Ruchi Gupta

What Is Credit Card Debt Consolidation?

Credit cards offer a very convenient way to make payments. Buying airline tickets, paying your hotel bills, or even purchasing your weekly groceries is easy. You don’t need to write a check or carry large amounts of cash. Simply swipe your card and the transaction is complete.

A credit card offers other advantages as well. You get a free credit period that may extend up to a month or more.

You also get the facility of rolling over your debt. Pay just 5% or less of the total amount due and postpone the remaining payment for later. Of course, you will have to pay interest on the amount that you roll over.

In fact, a significant percentage of credit card users don’t pay the entire balance on their card statements when they receive their monthly bill. According to a recent report, the country’s total credit card debt stands at $905 billion. The average American family owes their card issuer $15,654. This amount carries an average interest rate of 13.7%.

In many instances, an individual may have multiple credit cards and carry an outstanding balance on each of them. If your income is insufficient, it could become difficult, even impossible, to meet all your repayment obligations.

If this happens, what are your options? One way out is to consolidate your credit card debt. Instead of struggling to make several payments every month, you can make a single payment that you can afford.

How credit card debt consolidation works

What is the procedure that you have to follow to consolidate your credit card debt? There are several options that are available:

Transferring all your dues to one card – you can transfer all your balances to a single card. Of course, if you plan to do this, you should have a good credit score. Your new card will carry all your debt. Instead of paying half a dozen banks and credit card companies every month, simply make one payment.

If you shop around, you may even be able to get a card that carries a very low rate of interest. Some cards offer an interest-free period for the first 12 or 18 months. But remember that you would have to pay a balance transfer fee.

Personal loan – if you don’t want yet another credit card, a personal loan offers another way out. Use the loan proceeds to pay off the dues on all your cards. Subsequently, you will have to repay the personal loan.

It is important that you don’t default on the repayments towards your new loan. If you do this, it could impact your credit score and make it difficult to borrow in future.

Debt management – what if your total dues are just too high and you can’t manage your repayments despite your best efforts? In such a situation, it may be a good idea to speak with a credit counseling agency about a debt management plan.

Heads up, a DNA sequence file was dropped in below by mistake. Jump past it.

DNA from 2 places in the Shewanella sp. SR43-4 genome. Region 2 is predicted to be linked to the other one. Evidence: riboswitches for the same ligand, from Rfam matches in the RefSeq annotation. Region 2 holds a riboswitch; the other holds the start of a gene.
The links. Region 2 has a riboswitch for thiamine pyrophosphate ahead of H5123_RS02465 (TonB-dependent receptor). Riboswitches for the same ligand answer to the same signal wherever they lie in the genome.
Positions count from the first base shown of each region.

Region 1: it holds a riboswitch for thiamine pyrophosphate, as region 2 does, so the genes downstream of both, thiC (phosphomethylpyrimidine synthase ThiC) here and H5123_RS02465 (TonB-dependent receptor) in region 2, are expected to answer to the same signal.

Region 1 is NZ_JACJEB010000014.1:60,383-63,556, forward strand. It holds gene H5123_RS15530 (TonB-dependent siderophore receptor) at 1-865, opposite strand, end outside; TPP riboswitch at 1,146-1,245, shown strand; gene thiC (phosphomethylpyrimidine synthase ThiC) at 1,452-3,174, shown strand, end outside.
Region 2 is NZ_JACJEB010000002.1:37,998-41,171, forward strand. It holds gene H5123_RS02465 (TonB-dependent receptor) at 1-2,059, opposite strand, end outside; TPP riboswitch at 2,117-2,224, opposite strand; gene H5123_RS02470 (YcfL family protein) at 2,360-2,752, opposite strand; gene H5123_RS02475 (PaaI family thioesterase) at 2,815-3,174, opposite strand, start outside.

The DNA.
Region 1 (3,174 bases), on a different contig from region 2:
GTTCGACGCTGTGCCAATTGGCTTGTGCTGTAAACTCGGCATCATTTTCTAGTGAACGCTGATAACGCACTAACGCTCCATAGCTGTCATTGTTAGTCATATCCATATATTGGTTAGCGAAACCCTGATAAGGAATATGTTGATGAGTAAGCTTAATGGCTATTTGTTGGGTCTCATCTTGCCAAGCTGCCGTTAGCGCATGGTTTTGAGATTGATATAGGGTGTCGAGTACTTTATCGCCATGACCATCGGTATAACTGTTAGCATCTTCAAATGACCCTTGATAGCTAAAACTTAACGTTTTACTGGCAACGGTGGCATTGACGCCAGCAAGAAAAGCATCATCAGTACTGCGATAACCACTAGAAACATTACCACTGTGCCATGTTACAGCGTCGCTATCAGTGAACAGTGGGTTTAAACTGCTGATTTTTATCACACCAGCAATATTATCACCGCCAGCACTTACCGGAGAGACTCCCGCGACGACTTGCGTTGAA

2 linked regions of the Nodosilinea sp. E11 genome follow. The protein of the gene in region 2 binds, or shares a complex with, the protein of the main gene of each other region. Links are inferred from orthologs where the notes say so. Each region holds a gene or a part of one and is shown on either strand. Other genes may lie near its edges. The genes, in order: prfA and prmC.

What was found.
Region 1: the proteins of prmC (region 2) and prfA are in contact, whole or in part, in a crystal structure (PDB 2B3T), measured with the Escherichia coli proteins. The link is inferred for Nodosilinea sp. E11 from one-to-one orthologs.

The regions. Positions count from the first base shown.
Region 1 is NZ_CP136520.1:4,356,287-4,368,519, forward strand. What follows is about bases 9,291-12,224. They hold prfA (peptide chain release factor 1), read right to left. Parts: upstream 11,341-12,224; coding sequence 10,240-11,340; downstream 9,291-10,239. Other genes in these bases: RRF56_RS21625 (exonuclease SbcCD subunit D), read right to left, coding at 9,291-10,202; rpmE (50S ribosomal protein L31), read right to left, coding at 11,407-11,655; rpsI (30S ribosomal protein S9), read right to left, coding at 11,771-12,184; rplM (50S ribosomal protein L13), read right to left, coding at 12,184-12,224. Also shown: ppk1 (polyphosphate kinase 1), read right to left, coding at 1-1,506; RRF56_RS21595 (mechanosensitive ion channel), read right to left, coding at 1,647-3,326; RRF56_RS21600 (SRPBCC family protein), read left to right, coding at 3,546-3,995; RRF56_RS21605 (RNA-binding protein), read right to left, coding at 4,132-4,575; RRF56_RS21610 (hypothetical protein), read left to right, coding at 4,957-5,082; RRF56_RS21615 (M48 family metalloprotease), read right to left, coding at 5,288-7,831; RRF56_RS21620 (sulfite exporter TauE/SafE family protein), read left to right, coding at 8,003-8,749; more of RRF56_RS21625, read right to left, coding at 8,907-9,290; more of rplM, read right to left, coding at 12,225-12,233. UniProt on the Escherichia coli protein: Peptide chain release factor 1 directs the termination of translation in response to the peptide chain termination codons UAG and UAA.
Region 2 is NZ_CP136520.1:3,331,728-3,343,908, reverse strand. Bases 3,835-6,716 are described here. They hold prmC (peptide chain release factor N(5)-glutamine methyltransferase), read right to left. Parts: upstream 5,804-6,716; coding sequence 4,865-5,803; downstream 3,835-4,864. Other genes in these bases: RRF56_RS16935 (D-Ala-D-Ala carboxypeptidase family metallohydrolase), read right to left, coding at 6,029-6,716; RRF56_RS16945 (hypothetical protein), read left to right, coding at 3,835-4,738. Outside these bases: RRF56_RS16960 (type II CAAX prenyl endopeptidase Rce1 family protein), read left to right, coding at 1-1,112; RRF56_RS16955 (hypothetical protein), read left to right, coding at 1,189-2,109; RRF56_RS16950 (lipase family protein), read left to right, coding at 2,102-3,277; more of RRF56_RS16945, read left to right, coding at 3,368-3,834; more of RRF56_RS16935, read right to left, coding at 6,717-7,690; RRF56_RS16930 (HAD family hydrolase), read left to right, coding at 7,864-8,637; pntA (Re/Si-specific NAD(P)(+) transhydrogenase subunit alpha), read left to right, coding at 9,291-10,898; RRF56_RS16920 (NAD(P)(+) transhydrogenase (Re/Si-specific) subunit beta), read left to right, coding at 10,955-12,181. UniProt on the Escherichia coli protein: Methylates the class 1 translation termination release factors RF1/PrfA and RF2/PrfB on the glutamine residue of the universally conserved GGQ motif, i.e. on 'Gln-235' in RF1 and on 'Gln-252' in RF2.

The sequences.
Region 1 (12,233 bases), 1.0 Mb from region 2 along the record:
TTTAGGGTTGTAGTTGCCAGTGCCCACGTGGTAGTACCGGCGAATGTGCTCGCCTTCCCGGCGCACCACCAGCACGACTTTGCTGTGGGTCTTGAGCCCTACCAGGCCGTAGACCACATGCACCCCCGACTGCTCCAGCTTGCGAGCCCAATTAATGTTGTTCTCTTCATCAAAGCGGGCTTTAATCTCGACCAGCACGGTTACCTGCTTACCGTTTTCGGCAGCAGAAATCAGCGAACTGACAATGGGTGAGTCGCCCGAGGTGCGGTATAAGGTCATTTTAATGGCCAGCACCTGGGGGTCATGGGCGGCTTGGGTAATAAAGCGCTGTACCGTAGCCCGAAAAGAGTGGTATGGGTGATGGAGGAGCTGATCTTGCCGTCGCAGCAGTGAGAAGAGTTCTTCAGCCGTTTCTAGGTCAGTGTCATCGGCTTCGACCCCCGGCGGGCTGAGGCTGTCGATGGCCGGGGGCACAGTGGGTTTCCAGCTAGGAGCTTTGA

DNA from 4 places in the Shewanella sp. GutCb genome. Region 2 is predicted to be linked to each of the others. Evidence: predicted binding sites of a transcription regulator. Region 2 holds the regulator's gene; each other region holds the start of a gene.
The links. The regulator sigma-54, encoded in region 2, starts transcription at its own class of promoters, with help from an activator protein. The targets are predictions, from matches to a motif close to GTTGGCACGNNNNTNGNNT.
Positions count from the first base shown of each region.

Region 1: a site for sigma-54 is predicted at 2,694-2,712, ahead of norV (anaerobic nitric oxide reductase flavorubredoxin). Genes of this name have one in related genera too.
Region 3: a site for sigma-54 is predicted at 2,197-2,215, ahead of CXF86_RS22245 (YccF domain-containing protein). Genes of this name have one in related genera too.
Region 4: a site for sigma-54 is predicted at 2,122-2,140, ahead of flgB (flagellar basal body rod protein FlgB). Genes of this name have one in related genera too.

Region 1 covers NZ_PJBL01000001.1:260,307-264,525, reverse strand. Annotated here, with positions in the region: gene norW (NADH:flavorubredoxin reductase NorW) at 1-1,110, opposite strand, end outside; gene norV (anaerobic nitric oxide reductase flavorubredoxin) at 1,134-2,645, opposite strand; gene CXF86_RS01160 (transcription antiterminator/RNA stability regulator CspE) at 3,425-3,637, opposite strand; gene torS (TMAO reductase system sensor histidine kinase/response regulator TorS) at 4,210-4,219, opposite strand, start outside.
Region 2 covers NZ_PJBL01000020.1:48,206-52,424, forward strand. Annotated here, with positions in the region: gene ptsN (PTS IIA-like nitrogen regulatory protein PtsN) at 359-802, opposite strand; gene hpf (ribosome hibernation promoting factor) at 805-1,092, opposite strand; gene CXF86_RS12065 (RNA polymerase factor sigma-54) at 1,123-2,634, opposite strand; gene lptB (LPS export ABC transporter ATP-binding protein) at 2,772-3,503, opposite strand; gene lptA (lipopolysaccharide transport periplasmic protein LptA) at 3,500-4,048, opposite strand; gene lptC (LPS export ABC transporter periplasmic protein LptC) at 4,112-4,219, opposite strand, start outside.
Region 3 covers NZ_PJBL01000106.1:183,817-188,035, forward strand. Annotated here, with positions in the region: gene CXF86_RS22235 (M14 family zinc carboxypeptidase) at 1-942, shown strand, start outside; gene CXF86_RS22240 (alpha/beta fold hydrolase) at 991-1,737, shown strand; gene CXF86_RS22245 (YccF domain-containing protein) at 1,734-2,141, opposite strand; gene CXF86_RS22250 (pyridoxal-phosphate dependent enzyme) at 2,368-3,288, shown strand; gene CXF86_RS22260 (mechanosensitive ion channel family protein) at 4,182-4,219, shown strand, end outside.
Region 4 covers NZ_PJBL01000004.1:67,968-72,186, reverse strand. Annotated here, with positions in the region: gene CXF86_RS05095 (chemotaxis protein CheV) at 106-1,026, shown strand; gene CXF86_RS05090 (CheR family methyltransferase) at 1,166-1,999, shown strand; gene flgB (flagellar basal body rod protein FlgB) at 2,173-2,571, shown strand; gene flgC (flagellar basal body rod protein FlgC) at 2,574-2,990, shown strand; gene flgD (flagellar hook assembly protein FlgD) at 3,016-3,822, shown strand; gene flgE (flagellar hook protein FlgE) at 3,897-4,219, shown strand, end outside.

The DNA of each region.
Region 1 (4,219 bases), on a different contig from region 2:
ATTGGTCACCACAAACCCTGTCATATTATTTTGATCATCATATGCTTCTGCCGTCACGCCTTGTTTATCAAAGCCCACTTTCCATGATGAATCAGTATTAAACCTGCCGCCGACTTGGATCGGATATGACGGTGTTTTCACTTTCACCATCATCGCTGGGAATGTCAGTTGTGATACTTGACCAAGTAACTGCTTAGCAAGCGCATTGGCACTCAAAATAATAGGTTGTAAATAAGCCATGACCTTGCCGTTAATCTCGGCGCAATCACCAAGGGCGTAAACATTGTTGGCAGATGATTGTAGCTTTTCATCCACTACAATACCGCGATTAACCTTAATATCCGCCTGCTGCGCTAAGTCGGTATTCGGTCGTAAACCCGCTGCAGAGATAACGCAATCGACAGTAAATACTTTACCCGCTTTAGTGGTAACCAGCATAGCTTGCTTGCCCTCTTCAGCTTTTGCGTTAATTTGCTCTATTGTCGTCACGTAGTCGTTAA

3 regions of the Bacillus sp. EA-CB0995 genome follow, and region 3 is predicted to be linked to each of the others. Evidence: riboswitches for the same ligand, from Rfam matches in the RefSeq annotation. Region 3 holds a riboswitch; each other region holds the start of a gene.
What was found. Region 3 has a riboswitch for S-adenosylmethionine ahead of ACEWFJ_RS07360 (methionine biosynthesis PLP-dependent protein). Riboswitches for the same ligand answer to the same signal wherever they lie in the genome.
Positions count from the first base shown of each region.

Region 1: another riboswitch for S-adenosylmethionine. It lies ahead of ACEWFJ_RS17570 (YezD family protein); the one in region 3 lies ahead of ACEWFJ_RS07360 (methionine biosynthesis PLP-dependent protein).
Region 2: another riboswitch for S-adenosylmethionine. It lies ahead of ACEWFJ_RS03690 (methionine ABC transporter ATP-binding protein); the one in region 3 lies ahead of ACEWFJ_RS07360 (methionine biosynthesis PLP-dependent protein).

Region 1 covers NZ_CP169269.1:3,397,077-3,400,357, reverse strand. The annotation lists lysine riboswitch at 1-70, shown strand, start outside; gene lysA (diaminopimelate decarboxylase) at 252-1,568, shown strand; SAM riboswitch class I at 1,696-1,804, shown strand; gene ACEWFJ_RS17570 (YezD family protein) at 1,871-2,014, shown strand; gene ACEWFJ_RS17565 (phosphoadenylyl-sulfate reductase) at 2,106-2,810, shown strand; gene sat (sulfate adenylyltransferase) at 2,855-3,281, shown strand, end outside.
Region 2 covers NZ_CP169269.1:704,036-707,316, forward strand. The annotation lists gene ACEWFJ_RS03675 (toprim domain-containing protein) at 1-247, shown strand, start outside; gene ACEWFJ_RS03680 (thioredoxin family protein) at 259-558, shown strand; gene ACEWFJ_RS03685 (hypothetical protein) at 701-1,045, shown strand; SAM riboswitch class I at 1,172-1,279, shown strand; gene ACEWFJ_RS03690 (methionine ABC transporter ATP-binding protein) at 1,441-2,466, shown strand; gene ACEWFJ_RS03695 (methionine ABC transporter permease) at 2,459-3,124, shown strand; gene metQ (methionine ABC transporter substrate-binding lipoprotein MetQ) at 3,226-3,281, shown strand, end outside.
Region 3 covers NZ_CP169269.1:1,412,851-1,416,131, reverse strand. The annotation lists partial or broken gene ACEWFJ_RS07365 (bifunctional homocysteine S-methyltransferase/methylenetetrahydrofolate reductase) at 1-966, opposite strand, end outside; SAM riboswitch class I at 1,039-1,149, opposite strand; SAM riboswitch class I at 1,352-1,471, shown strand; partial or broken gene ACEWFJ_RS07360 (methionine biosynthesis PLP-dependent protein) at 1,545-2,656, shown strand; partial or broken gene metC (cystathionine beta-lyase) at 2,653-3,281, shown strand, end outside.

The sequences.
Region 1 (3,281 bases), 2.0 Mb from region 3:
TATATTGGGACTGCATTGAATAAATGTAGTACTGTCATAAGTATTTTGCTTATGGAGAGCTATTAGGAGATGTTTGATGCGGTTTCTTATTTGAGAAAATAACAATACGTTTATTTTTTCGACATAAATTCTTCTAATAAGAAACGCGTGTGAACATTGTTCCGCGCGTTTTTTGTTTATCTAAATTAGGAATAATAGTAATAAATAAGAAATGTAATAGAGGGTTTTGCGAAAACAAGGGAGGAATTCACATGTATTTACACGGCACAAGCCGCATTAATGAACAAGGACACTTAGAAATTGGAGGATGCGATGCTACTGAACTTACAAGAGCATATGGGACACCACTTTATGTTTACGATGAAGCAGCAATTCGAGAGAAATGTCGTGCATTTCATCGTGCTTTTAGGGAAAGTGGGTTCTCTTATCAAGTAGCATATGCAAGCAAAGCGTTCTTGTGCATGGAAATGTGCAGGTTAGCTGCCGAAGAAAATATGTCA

Once this plan is in place, you will be required to make a regular monthly payment to the agency and not to the credit card companies. The debt management agency will pay your creditors on your behalf. It may also be able to negotiate a lower rate of interest for you.

Should you consolidate your credit card debt?

Absolutely, yes. Credit card debt consolidation offers several benefits:

  • You can modify your payment terms to accommodate the level of your income. For example, if you decide to pay off your card dues with a personal loan, you could opt for a longer term. This will lower your monthly repayment instalment.

  • It is possible to lower the rate of interest that you are paying. Credit cards usually carry a high APR. The credit card that you use to consolidate your debt may carry an interest-free period. Even a personal loan will usually be available at a rate that is lower than your cards carry.

  • Your life will be much simpler. Instead of making several payments every month, you will have to remember to make only one payment.

Some precautions that you should take

While there are many advantages to credit card debt consolidation, you need to exercise caution in certain areas. If you pay off all your credit card dues with a personal loan, you will suddenly have a large credit limit available to you. Avoid the temptation to start using your cards. You may rack up an unmanageable level of debt once again.

Starting a credit card debt consolidation program can make you complacent as well. But you need to bear in mind that all you have accomplished is that you have transferred your debts to another lender. You still have to repay the total loan amount.

If the consolidation program is to be really effective, you must change your spending habits. When you use your credit cards, you should maintain your debt at a level that you can comfortably repay.